Bone forms in a process called ossification. There are two main types of ossification, including intramembranous. Read this lesson to learn about intramembranous ossification and the steps involved in this process.
What Is Ossification?
Ossification is the formation of bone by osteoblasts, and it begins about six weeks after fertilization during an embryo’s development. Ossification continues to about the age of 25. Osteoblasts are cells that create new bone. There are two primary processes that create bone, and intramembranous ossification is one of them. The other is endochondral ossification, but for this lesson we’ll focus on intramembranous ossification.
What Is Intramembranous Ossification?
Intramembranous ossification is when bone develops from fibrous connective tissue called mesenchyme. Through this process flat bones are made, including those in the skull and face, the pelvic bone, and the clavicle, to name a few.
Steps of Intramembranous Ossification
Different sources categorize the steps slightly differently, but the process is the same. Let’s outline the four steps of intramembranous ossification.
- First, ossification centers form when stem cells in the mesenchyme develop into osteoblasts. Mesenchyme cells can differentiate into either calcium-secreting osteoblasts or bone matrix-secreting osteoblasts, but the important thing to remember is that as they become osteoblasts they form an ossification center, like a bone creation headquarters.
- Next, the bony, extracellular matrix is formed. The osteoblasts developed during step one secrete proteins that form this matrix called osteoid. As the matrix forms, osteoblasts become trapped inside it; at this point they become osteocytes. Osteocytes are different from osteoblasts in that they are found inside the bone and are made by osteoblasts. During this step, osteoid combines with calcium to make up calcified bones.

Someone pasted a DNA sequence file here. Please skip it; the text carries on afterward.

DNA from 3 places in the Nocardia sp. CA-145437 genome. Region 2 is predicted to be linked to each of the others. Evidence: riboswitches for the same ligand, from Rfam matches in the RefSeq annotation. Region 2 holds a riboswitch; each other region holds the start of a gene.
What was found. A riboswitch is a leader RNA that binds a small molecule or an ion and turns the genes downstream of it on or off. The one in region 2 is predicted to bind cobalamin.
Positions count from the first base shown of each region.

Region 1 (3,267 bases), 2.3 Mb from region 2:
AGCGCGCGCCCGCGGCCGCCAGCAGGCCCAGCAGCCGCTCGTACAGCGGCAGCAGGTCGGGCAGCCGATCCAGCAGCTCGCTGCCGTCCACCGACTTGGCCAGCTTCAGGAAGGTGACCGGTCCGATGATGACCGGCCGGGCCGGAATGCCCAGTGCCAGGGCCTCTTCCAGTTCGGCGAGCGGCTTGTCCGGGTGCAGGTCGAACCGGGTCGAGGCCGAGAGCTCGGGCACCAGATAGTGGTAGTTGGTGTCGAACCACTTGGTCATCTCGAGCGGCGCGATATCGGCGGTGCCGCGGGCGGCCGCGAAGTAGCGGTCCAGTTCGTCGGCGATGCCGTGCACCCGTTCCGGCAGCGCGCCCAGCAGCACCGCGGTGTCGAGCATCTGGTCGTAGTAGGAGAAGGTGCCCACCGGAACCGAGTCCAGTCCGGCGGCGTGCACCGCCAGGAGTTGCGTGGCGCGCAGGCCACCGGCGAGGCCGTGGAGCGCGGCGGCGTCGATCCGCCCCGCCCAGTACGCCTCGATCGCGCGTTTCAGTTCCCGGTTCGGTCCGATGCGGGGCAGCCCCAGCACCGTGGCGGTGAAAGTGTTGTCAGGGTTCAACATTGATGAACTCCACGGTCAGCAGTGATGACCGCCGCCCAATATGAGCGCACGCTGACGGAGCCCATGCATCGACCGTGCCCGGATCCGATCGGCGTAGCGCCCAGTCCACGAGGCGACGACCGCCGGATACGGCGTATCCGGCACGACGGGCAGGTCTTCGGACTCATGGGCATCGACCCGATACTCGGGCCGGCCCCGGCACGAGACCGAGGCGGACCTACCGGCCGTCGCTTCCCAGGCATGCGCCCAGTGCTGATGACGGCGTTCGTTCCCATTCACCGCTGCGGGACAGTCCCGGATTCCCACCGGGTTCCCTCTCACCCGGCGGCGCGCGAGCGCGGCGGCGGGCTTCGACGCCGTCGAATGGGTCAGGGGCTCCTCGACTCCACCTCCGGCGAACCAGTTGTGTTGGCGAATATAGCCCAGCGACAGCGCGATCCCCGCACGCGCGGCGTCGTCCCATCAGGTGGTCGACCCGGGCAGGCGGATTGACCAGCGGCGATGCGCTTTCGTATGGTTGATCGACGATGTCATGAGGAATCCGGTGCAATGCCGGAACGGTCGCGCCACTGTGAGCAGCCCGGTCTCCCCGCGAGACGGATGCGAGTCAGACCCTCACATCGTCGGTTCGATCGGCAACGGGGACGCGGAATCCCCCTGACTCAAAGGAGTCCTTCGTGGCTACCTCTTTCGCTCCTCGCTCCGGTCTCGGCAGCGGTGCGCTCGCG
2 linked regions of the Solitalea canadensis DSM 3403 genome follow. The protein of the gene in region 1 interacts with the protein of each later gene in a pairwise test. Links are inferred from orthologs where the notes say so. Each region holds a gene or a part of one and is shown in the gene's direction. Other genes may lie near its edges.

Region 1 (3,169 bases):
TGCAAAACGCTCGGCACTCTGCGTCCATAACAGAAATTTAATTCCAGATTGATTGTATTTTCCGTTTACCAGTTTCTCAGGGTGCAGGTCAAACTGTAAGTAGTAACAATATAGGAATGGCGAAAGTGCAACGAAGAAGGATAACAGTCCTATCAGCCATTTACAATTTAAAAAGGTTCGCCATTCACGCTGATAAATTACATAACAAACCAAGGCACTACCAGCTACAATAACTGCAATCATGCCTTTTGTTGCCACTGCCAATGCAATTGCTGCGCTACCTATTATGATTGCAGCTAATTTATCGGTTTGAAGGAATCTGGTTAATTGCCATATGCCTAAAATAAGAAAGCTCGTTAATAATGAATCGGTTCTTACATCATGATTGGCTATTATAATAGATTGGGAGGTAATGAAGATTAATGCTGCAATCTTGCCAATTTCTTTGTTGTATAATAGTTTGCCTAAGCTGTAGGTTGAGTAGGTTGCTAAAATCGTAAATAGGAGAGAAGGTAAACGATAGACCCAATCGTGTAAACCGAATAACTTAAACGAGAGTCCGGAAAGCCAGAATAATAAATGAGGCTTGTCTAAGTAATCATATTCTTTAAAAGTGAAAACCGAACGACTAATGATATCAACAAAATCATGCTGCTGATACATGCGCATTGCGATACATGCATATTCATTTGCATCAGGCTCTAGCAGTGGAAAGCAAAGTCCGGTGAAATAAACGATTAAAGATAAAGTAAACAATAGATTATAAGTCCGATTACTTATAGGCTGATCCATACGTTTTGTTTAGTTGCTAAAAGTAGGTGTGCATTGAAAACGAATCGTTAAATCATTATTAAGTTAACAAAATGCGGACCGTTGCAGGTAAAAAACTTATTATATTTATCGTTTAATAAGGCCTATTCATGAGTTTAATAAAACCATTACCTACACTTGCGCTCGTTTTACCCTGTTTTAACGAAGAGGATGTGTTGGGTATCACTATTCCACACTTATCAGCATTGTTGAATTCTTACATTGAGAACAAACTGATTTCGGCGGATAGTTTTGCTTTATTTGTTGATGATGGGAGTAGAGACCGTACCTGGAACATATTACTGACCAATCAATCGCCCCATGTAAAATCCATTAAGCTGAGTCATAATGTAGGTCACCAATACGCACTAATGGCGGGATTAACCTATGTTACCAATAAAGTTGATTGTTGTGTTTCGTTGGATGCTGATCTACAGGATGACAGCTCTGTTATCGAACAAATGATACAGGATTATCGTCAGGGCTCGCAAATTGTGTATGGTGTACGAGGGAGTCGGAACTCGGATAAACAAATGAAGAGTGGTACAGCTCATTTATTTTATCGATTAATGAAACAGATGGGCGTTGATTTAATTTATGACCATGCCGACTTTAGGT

- Osteoblasts continue to make osteoid, laying down multiple layers of the matrix. Osteoid develops around blood vessels, eventually forming trabeculae around the vessels, which becomes known as spongy bone. The blood vessels that are left outside of spongy bone condense to form periosteum, which is a membrane made up of irregular connective tissue that surrounds bone.
- Finally, compact bone forms. After the spongy bone is developed, osteoid continues to form around it. As layers are added, it compacts to form lamellar, or compact bone outside of the spongy bone. During this phase, bone marrow appears where the blood vessels in the spongy bone are located.
Wow! What have we learned about bone formation (or ossification) in this lesson? Well, we have learned that intramembranous ossification is one type of ossification where flat bones are developed from connective tissue called mesenchyme. This process begins about six weeks after fertilization in developing embryos. Let’s quickly review the steps involved. First, ossification centers form when stem cells in the mesenchyme develop into osteoblasts (cells that form new bone). In turn, osteoblasts form osteoid, a bony matrix. As osteoid is laid down, spongy bone develops around the underlying blood vessels. Blood vessels left outside of spongy bone become periosteum, the membrane surrounding bone. Osteoid continues to develop outside of the spongy bone, forming a compressed layer that turns into compact bone. During this time, the blood vessels in the spongy bone become bone marrow. And this is one way bones are formed!